Editor’s note: Baghlan is a Persian word that means “firehouse” and it is the local name for the bread described here in the north central province of Baghlan. In Pashto another name for this bread is qary.
Where I live we do not have many different kinds of bread, like some countries, but we have a few. We have our typical simple bread that is found all over Afghanistan. We also have Baghlani bread, which is a special, famous, and very delicious bread. But perhaps the most important thing about this bread is the difficulty a woman has to endure in baking it.
Most Afghans bake bread in a tandoor, which is a shallow mud oven with a circular jet. We put it on the ground and make a fire on it to bake the bread. We have tandoors in different sizes, although usually the diameter is 55 to 70 centimeters. But in Baghlan Province, they use tandoors that are so big two people can fit inside.
Baghlani women bake their bread in such a large tandoor because the bread itself is very big, and at the same time, very thin. Everybody here enjoys the hot smell of this bread. The bread is like a big scarf and when you put vegetables on it, it’s like the scarf has many flowers. When you smell it, you remember a simple life, like in villages, and when you eat it, you feel like you are eating the best bread in the world.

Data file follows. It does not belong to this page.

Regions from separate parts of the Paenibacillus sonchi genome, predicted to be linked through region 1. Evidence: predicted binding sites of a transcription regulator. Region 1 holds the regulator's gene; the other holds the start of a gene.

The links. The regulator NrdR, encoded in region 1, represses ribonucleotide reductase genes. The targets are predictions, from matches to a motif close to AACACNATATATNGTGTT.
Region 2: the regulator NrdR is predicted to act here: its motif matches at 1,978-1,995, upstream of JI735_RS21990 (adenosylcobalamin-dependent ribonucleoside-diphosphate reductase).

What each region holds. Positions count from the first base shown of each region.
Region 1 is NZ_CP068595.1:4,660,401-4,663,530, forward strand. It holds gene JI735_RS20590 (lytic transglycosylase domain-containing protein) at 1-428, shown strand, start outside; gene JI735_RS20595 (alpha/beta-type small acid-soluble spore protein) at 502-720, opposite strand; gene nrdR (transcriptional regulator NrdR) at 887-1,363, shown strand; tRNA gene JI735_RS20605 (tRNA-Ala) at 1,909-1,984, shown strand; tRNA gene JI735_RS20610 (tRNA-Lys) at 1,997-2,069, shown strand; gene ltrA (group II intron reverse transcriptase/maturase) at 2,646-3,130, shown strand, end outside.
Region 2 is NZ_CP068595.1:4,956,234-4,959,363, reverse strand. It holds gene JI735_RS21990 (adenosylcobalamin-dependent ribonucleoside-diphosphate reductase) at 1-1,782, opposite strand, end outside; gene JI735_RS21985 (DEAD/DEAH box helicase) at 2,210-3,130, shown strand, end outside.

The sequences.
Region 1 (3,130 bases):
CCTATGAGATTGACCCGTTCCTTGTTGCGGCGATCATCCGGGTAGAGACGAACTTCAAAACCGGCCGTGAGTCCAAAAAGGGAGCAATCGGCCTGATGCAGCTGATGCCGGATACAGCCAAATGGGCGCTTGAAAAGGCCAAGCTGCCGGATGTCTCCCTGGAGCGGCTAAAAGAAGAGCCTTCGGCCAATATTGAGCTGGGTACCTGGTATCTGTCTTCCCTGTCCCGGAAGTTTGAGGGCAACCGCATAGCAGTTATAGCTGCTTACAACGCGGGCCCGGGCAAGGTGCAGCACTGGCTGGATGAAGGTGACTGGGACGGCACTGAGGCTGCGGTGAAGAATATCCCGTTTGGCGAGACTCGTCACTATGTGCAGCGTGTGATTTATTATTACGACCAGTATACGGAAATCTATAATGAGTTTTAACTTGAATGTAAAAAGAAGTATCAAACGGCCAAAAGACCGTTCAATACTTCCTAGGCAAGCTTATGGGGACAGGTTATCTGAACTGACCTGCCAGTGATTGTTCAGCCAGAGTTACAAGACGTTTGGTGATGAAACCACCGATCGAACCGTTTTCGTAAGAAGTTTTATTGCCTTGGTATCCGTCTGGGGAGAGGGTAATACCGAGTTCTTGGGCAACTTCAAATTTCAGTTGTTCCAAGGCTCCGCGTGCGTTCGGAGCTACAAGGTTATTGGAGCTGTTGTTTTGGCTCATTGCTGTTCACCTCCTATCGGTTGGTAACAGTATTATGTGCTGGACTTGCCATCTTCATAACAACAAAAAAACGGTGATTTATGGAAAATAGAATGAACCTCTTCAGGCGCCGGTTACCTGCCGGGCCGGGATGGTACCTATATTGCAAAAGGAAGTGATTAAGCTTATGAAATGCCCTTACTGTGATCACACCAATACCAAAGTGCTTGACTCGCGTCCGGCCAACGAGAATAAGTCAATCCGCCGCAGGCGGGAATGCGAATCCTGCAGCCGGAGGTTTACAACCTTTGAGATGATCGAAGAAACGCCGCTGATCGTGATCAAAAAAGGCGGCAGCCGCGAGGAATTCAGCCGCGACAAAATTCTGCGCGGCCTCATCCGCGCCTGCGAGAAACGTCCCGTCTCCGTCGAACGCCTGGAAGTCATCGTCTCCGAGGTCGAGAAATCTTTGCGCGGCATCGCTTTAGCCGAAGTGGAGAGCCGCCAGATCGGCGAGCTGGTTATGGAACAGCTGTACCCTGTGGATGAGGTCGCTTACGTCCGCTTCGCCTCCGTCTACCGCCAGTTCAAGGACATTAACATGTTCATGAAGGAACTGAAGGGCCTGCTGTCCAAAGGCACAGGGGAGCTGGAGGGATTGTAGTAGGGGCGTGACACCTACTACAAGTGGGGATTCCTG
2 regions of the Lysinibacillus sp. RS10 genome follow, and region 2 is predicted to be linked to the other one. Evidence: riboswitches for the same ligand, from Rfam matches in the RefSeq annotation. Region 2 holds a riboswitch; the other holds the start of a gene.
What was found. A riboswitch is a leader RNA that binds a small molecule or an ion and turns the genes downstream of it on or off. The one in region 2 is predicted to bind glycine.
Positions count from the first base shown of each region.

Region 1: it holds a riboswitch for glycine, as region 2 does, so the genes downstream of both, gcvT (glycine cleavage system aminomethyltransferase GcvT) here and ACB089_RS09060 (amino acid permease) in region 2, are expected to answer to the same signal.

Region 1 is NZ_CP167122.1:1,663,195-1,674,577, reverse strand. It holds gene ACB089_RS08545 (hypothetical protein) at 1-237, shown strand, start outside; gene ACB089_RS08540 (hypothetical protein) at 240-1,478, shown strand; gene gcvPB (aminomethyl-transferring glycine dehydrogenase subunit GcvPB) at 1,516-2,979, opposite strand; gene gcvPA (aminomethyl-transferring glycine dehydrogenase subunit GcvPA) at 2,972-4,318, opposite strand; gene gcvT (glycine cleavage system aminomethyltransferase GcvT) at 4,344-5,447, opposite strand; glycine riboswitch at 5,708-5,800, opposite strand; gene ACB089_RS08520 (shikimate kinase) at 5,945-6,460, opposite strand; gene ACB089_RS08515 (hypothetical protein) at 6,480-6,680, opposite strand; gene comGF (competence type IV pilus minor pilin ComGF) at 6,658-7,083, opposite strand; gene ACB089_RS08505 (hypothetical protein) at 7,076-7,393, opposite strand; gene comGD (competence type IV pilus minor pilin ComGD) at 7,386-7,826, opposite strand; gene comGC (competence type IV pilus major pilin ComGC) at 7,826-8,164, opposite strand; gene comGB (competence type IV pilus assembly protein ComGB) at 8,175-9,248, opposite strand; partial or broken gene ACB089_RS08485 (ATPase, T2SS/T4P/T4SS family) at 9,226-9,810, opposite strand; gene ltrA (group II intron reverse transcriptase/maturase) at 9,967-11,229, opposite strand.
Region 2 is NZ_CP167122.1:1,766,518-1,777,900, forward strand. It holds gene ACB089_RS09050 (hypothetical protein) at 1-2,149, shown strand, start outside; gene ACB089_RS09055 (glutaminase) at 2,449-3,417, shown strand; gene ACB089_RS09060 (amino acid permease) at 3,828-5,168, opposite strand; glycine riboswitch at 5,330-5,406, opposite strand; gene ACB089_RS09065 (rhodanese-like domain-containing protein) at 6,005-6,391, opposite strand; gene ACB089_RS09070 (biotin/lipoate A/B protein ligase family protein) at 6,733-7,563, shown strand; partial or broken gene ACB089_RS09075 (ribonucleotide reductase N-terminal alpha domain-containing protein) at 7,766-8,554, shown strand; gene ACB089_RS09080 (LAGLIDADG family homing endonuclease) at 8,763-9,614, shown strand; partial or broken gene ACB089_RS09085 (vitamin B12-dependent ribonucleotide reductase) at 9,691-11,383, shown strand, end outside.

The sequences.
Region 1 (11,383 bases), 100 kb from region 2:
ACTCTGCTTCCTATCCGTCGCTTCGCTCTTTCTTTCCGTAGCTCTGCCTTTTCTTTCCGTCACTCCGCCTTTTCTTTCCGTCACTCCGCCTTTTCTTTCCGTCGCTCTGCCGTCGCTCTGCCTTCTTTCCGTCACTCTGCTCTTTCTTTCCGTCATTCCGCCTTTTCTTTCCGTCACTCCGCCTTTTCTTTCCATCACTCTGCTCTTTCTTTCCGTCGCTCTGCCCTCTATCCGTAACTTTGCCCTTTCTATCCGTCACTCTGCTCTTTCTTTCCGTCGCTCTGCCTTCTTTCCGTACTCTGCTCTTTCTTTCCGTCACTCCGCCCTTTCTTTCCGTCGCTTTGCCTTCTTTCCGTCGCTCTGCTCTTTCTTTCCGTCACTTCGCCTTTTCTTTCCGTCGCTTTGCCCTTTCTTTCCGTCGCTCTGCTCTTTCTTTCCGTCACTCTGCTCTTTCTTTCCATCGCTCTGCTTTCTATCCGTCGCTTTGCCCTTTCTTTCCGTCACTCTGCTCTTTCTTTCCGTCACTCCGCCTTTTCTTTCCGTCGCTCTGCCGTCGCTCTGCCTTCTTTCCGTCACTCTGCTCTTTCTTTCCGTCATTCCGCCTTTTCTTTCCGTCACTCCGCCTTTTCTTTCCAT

With some vegetables and a kabob, it’s makes the perfect meal for a hungry person. In my language we have a saying when a food is especially delicious: We say we enjoy eating it so much, we’re going to eat our hands, too. If you ever try Baghlani bread, I encourage you to have a glass of doqh to help your stomach. Doqh is a cold drink made with salt, yogurt, water, and sometimes with cucumber and mint and it helps digest the meal.
Baghlani bread evokes a beautiful side of Afghanistan, but something that might hurt your heart is that Baghlani girls, who are known for making this kind of bread, are forced to marry at an early age. Their mothers take away their dolls and teach them how to bake the best bread so they can show their craft to a future husband. Most Baghlani girls learn how to bake between the ages of eight and thirteen, and every day we hear stories about girls who are burned and die while baking bread.
Perhaps the saddest image of bread baking is when you see a young girl with a small face surrounded by a big scarf. You can barely see her small black eyes as she is trying to get down into a big tandoor oven surrounded by flames to bake bread.
I have seen this girl. She is fighting with death every minute, but people do not care when her hands or part of her body is burned. People here do not care when these girls die. A girl like this could use her energy to play with dolls and other children, but instead, with every loaf of bread, she loses her energy showing people she’s a good girl and she’s in a place to be respected. However, these girls never get the respect they deserve.